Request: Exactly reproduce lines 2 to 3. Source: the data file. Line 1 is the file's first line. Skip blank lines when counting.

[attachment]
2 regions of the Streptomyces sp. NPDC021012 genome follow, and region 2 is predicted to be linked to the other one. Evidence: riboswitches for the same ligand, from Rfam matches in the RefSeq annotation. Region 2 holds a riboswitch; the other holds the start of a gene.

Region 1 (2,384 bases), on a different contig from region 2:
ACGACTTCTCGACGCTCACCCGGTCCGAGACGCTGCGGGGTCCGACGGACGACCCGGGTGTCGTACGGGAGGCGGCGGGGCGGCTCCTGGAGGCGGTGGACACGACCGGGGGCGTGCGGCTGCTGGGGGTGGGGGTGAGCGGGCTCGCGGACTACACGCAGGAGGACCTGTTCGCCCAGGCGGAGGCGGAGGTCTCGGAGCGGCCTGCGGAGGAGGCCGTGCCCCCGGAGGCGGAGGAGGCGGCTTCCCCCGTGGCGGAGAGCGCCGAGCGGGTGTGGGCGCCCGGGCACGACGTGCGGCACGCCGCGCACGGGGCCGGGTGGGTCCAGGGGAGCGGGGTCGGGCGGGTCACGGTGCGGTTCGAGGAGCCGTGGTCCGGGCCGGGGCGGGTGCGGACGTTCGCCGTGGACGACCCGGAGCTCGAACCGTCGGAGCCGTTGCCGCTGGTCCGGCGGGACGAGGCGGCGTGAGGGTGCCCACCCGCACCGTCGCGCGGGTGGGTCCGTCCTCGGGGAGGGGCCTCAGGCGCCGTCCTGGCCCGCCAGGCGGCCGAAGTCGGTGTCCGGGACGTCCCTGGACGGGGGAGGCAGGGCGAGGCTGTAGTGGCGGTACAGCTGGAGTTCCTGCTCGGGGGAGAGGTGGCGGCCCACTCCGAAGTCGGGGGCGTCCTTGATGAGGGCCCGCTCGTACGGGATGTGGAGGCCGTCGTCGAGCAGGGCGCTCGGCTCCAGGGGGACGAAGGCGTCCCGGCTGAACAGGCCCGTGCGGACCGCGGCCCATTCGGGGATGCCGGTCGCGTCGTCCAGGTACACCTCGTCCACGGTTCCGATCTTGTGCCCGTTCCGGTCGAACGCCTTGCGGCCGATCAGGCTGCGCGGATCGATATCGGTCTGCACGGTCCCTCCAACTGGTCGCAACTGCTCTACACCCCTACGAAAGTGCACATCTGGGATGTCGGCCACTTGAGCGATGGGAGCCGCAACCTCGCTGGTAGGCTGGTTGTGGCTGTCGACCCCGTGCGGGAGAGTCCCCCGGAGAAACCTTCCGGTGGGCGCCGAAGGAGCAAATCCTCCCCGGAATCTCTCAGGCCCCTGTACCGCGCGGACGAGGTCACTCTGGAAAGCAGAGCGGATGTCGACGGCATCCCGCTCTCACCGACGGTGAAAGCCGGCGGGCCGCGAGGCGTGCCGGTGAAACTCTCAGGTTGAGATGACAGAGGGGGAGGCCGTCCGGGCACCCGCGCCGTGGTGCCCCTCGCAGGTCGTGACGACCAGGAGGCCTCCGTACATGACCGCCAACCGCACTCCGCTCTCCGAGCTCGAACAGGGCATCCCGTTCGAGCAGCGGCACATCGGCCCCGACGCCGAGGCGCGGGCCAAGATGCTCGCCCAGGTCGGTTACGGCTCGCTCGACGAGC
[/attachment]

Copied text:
Region 1 (2,384 bases), on a different contig from region 2:
ACGACTTCTCGACGCTCACCCGGTCCGAGACGCTGCGGGGTCCGACGGACGACCCGGGTGTCGTACGGGAGGCGGCGGGGCGGCTCCTGGAGGCGGTGGACACGACCGGGGGCGTGCGGCTGCTGGGGGTGGGGGTGAGCGGGCTCGCGGACTACACGCAGGAGGACCTGTTCGCCCAGGCGGAGGCGGAGGTCTCGGAGCGGCCTGCGGAGGAGGCCGTGCCCCCGGAGGCGGAGGAGGCGGCTTCCCCCGTGGCGGAGAGCGCCGAGCGGGTGTGGGCGCCCGGGCACGACGTGCGGCACGCCGCGCACGGGGCCGGGTGGGTCCAGGGGAGCGGGGTCGGGCGGGTCACGGTGCGGTTCGAGGAGCCGTGGTCCGGGCCGGGGCGGGTGCGGACGTTCGCCGTGGACGACCCGGAGCTCGAACCGTCGGAGCCGTTGCCGCTGGTCCGGCGGGACGAGGCGGCGTGAGGGTGCCCACCCGCACCGTCGCGCGGGTGGGTCCGTCCTCGGGGAGGGGCCTCAGGCGCCGTCCTGGCCCGCCAGGCGGCCGAAGTCGGTGTCCGGGACGTCCCTGGACGGGGGAGGCAGGGCGAGGCTGTAGTGGCGGTACAGCTGGAGTTCCTGCTCGGGGGAGAGGTGGCGGCCCACTCCGAAGTCGGGGGCGTCCTTGATGAGGGCCCGCTCGTACGGGATGTGGAGGCCGTCGTCGAGCAGGGCGCTCGGCTCCAGGGGGACGAAGGCGTCCCGGCTGAACAGGCCCGTGCGGACCGCGGCCCATTCGGGGATGCCGGTCGCGTCGTCCAGGTACACCTCGTCCACGGTTCCGATCTTGTGCCCGTTCCGGTCGAACGCCTTGCGGCCGATCAGGCTGCGCGGATCGATATCGGTCTGCACGGTCCCTCCAACTGGTCGCAACTGCTCTACACCCCTACGAAAGTGCACATCTGGGATGTCGGCCACTTGAGCGATGGGAGCCGCAACCTCGCTGGTAGGCTGGTTGTGGCTGTCGACCCCGTGCGGGAGAGTCCCCCGGAGAAACCTTCCGGTGGGCGCCGAAGGAGCAAATCCTCCCCGGAATCTCTCAGGCCCCTGTACCGCGCGGACGAGGTCACTCTGGAAAGCAGAGCGGATGTCGACGGCATCCCGCTCTCACCGACGGTGAAAGCCGGCGGGCCGCGAGGCGTGCCGGTGAAACTCTCAGGTTGAGATGACAGAGGGGGAGGCCGTCCGGGCACCCGCGCCGTGGTGCCCCTCGCAGGTCGTGACGACCAGGAGGCCTCCGTACATGACCGCCAACCGCACTCCGCTCTCCGAGCTCGAACAGGGCATCCCGTTCGAGCAGCGGCACATCGGCCCCGACGCCGAGGCGCGGGCCAAGATGCTCGCCCAGGTCGGTTACGGCTCGCTCGACGAGC